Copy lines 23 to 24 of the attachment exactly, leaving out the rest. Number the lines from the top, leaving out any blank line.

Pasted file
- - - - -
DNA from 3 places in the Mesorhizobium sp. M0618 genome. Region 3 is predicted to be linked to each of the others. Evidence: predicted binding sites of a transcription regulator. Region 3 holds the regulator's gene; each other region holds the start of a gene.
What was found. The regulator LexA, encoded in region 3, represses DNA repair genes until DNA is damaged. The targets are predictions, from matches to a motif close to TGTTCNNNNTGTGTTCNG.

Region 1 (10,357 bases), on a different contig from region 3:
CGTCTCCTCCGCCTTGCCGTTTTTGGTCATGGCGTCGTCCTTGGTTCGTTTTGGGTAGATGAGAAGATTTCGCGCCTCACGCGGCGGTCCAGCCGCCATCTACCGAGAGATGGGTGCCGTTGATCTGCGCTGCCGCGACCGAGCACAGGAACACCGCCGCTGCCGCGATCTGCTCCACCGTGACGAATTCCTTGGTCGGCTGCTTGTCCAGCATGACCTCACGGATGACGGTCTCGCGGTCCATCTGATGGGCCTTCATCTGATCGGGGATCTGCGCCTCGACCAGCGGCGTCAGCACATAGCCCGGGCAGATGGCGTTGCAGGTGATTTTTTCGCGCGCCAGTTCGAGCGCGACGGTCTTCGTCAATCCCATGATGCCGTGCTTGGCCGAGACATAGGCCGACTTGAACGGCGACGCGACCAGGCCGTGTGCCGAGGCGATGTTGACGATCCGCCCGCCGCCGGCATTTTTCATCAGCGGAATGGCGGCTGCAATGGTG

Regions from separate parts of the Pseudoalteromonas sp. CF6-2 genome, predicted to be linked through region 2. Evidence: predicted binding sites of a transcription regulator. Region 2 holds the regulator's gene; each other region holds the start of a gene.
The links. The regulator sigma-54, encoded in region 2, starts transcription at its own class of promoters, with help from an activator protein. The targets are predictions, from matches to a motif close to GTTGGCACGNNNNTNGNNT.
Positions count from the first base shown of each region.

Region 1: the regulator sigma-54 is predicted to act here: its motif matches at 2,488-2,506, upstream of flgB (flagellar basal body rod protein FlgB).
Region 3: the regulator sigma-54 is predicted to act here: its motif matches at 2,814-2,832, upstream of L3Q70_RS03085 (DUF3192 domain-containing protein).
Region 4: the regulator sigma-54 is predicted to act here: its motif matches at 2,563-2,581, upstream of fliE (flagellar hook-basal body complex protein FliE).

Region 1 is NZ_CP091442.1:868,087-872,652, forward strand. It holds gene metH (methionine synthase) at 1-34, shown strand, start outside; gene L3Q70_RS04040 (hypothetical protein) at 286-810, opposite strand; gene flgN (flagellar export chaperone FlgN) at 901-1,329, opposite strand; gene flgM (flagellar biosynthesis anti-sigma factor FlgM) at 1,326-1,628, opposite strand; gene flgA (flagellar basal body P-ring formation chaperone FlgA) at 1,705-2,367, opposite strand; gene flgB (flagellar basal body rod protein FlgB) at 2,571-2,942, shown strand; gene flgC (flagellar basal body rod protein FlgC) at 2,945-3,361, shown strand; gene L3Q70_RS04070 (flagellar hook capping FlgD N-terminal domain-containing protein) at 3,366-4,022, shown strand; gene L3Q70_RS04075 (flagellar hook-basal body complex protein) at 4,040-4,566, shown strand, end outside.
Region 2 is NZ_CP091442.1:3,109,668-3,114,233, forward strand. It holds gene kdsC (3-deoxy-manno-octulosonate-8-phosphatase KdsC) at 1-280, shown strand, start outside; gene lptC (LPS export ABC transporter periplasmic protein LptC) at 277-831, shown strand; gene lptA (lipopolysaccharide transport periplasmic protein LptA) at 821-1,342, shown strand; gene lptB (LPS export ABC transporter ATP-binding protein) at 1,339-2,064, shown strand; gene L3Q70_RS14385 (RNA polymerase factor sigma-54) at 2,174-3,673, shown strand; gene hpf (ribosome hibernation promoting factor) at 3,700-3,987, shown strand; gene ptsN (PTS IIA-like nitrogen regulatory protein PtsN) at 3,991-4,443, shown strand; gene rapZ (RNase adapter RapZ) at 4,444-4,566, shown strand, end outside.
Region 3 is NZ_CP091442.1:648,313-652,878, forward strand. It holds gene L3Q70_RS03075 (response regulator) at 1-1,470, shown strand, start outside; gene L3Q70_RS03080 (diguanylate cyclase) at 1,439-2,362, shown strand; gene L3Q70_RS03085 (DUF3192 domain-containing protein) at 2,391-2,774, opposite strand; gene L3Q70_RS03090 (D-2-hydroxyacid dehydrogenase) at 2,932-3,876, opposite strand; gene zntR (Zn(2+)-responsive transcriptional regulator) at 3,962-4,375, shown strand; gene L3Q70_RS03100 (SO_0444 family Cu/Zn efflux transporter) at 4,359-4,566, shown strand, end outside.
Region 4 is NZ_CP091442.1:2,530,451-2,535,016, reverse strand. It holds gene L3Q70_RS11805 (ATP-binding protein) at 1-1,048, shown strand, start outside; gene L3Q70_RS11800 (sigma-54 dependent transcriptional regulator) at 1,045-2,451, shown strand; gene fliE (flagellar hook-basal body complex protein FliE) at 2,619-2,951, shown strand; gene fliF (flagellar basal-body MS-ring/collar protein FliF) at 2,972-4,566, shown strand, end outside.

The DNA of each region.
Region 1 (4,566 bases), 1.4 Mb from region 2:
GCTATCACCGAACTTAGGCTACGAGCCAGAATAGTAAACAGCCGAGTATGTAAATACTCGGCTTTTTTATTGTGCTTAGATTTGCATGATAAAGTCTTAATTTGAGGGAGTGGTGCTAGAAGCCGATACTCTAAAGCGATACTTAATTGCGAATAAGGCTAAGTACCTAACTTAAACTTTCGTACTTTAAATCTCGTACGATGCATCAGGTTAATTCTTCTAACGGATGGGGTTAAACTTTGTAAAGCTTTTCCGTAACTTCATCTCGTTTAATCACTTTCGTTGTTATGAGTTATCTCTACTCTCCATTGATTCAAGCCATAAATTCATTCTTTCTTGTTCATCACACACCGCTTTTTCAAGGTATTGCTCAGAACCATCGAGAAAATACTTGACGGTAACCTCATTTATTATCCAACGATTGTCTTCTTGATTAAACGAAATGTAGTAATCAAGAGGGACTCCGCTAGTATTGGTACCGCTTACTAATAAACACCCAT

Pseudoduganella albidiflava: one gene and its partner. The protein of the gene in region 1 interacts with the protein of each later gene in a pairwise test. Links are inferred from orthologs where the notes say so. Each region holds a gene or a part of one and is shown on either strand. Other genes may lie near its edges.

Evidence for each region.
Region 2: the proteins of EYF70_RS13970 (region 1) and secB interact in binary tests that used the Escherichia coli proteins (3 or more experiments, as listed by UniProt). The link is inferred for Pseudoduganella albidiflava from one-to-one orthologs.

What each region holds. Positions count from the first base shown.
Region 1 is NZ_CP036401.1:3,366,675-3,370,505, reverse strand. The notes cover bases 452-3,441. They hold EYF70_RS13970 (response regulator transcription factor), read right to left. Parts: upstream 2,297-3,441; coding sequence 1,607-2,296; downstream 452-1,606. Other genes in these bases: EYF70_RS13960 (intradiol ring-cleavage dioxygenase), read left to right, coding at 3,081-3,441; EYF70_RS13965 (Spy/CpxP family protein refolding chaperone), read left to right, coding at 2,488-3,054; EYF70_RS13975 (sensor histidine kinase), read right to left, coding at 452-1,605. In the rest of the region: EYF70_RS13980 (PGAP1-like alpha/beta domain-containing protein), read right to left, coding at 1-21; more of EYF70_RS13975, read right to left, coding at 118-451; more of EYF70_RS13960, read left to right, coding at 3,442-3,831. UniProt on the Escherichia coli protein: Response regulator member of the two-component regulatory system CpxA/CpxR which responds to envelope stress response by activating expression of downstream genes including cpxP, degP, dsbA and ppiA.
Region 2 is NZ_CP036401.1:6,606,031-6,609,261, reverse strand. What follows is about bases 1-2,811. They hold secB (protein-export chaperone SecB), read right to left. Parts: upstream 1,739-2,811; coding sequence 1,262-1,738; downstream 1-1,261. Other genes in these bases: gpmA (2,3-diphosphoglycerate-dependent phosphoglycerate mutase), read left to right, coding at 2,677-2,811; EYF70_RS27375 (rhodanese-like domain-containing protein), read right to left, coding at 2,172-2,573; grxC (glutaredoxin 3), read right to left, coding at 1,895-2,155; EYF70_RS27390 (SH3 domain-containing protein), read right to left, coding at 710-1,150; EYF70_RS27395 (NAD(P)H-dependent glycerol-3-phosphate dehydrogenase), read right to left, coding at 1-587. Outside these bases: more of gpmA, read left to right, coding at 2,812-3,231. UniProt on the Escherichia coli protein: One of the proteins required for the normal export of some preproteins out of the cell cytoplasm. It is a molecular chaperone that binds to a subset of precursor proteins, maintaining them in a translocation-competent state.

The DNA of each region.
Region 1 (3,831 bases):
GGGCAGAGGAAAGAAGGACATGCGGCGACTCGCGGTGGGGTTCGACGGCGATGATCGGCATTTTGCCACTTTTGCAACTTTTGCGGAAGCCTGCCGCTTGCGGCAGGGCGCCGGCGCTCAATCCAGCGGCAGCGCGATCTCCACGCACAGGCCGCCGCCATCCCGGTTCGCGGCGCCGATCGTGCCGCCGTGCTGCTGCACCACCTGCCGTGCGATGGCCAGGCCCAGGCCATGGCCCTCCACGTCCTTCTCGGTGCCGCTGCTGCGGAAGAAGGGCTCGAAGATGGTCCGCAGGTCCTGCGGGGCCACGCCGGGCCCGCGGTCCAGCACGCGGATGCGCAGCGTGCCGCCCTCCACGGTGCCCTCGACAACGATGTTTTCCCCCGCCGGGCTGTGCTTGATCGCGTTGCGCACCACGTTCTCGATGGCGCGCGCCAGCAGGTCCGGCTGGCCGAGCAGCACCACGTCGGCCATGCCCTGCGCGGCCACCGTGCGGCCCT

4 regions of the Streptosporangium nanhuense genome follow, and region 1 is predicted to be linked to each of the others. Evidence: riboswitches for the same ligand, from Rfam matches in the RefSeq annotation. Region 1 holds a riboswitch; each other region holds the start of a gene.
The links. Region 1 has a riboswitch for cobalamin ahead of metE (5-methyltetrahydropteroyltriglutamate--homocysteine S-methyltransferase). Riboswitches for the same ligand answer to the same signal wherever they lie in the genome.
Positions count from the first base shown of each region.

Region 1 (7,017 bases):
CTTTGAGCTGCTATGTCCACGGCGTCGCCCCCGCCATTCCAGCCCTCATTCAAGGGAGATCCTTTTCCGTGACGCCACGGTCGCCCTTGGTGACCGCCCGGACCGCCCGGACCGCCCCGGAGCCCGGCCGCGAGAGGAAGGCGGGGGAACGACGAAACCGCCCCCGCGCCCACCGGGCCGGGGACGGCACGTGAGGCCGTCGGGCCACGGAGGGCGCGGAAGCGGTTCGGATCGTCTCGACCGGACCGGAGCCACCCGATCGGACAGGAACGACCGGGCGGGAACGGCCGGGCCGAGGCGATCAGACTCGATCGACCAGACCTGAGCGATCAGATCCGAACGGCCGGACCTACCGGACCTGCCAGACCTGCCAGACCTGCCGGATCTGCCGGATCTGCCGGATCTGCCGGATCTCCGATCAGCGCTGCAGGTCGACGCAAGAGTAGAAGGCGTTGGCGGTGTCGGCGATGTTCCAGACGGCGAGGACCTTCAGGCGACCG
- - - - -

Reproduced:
Region 2 is NZ_CP036401.1:6,606,031-6,609,261, reverse strand. What follows is about bases 1-2,811. They hold secB (protein-export chaperone SecB), read right to left. Parts: upstream 1,739-2,811; coding sequence 1,262-1,738; downstream 1-1,261. Other genes in these bases: gpmA (2,3-diphosphoglycerate-dependent phosphoglycerate mutase), read left to right, coding at 2,677-2,811; EYF70_RS27375 (rhodanese-like domain-containing protein), read right to left, coding at 2,172-2,573; grxC (glutaredoxin 3), read right to left, coding at 1,895-2,155; EYF70_RS27390 (SH3 domain-containing protein), read right to left, coding at 710-1,150; EYF70_RS27395 (NAD(P)H-dependent glycerol-3-phosphate dehydrogenase), read right to left, coding at 1-587. Outside these bases: more of gpmA, read left to right, coding at 2,812-3,231. UniProt on the Escherichia coli protein: One of the proteins required for the normal export of some preproteins out of the cell cytoplasm. It is a molecular chaperone that binds to a subset of precursor proteins, maintaining them in a translocation-competent state.

The DNA of each region.